such as ARC Shell, which store configuration information right in the
program file itself, so when changing the configuration, you must have
the unpacked version handy.

BA Pack runs as a desk accessory or an application. To install is as a
desk accessory, simply rename it to BAPACK.ACC and copy it to the root
directory of your boot disk. To run it as an application, rename the
file to BAPACK.PRG and run it from the desktop.

Programs that are already packed should not be packed again, since this
will not reduce the size of the program further. BA Pack is already 

In addition to the memory required to load the unpacked file into memory,
BAPACK uses about 300K of memory for the packing process. Therefore it
is almost a must to have at least a megabyte of memory. The memory is
required for the fast packing process we regret if this causes an
inconvenience to 520ST users. The unpacking of a packed file does not
require any additional memory.

To go and pack, run BA Pack and click on the button marked "Pack a program".
Two file selectors will pop up in succession. The first one is for
specifying the file to pack, i.e. the original unpacked program. When
that is done, the second file selector will come up and you must type
in the name of the packed file. The packed file does not exist yet, but
in case you do select an already existing file, it will prompt you to make
sure. Once both the packed and unpacked files are selected, BA Pack will
go and pack. This will take from a few seconds to a minute, depending on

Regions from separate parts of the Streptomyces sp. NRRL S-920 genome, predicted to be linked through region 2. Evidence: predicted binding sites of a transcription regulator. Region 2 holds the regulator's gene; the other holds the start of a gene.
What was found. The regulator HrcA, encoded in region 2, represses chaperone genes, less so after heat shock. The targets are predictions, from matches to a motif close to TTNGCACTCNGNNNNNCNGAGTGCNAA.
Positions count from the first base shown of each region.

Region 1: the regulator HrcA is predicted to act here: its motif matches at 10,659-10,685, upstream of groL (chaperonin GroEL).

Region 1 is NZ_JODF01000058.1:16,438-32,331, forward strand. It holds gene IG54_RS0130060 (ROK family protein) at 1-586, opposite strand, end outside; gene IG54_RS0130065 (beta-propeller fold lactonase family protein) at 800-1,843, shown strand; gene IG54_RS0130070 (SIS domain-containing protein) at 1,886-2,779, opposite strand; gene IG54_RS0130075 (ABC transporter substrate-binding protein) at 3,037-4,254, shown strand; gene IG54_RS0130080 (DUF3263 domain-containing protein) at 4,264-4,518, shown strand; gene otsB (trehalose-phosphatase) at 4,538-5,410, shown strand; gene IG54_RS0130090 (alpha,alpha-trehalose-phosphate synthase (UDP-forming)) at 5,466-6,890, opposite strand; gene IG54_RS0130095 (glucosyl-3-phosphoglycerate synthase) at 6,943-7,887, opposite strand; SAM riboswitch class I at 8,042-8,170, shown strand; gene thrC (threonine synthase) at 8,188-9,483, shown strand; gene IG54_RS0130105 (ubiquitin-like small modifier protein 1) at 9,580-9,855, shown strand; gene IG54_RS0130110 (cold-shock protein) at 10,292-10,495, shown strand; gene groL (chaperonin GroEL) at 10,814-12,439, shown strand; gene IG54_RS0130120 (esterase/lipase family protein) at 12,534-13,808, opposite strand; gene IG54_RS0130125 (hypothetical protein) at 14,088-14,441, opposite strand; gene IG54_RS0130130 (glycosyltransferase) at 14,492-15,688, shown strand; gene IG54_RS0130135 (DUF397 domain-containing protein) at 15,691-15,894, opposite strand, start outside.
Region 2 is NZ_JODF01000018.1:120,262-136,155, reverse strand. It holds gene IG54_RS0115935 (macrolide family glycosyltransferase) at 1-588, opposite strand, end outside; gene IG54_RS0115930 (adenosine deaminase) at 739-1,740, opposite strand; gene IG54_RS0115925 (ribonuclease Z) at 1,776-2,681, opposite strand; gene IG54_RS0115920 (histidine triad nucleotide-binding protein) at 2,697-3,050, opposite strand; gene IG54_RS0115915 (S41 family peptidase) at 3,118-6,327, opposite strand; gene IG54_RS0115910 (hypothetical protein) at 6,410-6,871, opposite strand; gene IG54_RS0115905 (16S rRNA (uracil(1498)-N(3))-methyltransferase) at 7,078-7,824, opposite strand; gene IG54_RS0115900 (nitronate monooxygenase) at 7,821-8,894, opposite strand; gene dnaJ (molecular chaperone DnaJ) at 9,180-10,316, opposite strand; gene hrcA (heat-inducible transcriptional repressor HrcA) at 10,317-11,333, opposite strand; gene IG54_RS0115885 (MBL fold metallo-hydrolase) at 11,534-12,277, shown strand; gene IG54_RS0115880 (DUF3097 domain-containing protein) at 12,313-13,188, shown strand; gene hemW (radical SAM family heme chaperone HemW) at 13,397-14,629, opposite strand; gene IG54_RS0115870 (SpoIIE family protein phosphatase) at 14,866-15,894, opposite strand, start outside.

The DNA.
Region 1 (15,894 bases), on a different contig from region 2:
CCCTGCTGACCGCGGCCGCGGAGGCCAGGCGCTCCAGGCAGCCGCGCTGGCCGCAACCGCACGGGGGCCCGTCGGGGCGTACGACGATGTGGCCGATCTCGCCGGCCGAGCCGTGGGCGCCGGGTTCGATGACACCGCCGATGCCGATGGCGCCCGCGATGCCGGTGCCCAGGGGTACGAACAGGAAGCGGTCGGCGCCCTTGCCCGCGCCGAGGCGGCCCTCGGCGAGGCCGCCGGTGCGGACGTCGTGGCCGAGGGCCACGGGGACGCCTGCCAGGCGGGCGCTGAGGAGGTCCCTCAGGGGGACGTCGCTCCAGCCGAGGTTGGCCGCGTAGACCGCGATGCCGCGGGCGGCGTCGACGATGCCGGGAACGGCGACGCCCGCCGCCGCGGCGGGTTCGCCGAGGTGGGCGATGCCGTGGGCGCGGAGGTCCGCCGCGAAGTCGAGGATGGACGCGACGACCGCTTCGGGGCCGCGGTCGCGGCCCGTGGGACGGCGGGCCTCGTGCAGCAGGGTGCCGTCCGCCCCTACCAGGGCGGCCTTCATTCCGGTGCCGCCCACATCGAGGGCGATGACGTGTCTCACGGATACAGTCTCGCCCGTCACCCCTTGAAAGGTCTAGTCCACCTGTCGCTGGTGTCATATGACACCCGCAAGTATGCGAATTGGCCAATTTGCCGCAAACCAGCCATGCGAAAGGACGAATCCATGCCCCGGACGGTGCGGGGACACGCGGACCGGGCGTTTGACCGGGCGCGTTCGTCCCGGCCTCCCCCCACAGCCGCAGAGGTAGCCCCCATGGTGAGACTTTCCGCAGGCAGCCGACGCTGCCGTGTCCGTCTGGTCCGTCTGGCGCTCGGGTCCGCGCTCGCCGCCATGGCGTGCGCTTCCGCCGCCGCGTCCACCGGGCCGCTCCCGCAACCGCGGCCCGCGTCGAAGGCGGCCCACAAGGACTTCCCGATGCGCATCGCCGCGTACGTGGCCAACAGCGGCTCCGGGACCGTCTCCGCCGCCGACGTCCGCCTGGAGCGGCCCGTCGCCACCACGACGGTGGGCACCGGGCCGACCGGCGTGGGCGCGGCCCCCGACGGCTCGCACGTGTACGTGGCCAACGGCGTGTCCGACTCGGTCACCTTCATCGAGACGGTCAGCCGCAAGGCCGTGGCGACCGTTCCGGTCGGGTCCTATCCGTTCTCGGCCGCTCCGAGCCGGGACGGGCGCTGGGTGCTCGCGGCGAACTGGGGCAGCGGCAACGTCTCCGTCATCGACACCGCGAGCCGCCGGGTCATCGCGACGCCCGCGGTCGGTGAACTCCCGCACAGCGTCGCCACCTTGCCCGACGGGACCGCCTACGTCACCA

the size and complexity of the unpacked file.

You can also click on "Packed file statistics" to check the compression
of a packed file, or to check whether a file is already packed or not.

To avoid confusion, we recommend the use of the .APP extender on packed
files. For example, if you pack Flash 1.6, the unpacked file name is
FLASH.PRG, and the packed file name is FLASH.APP. Although APP stands for
APPlication, it is so seldom used that it could just as well mean
A Packed Program.

Make sure that when packing, there is enough room on the disk for the
packed file that will be created.

Under no circumstances should the packed and unpacked files be the same
file! If you do not want the unpacked file, copy it to a floppy disk for
future use.

The future of BA Pack

BA Pack was written for a very specific purpose, and was not intended to
be yet another ARC program. However, even using the current brain dead
compression scheme, it is possible to compress non-program files, such as
text files, quite well. For example, typical text compresses by about 40%.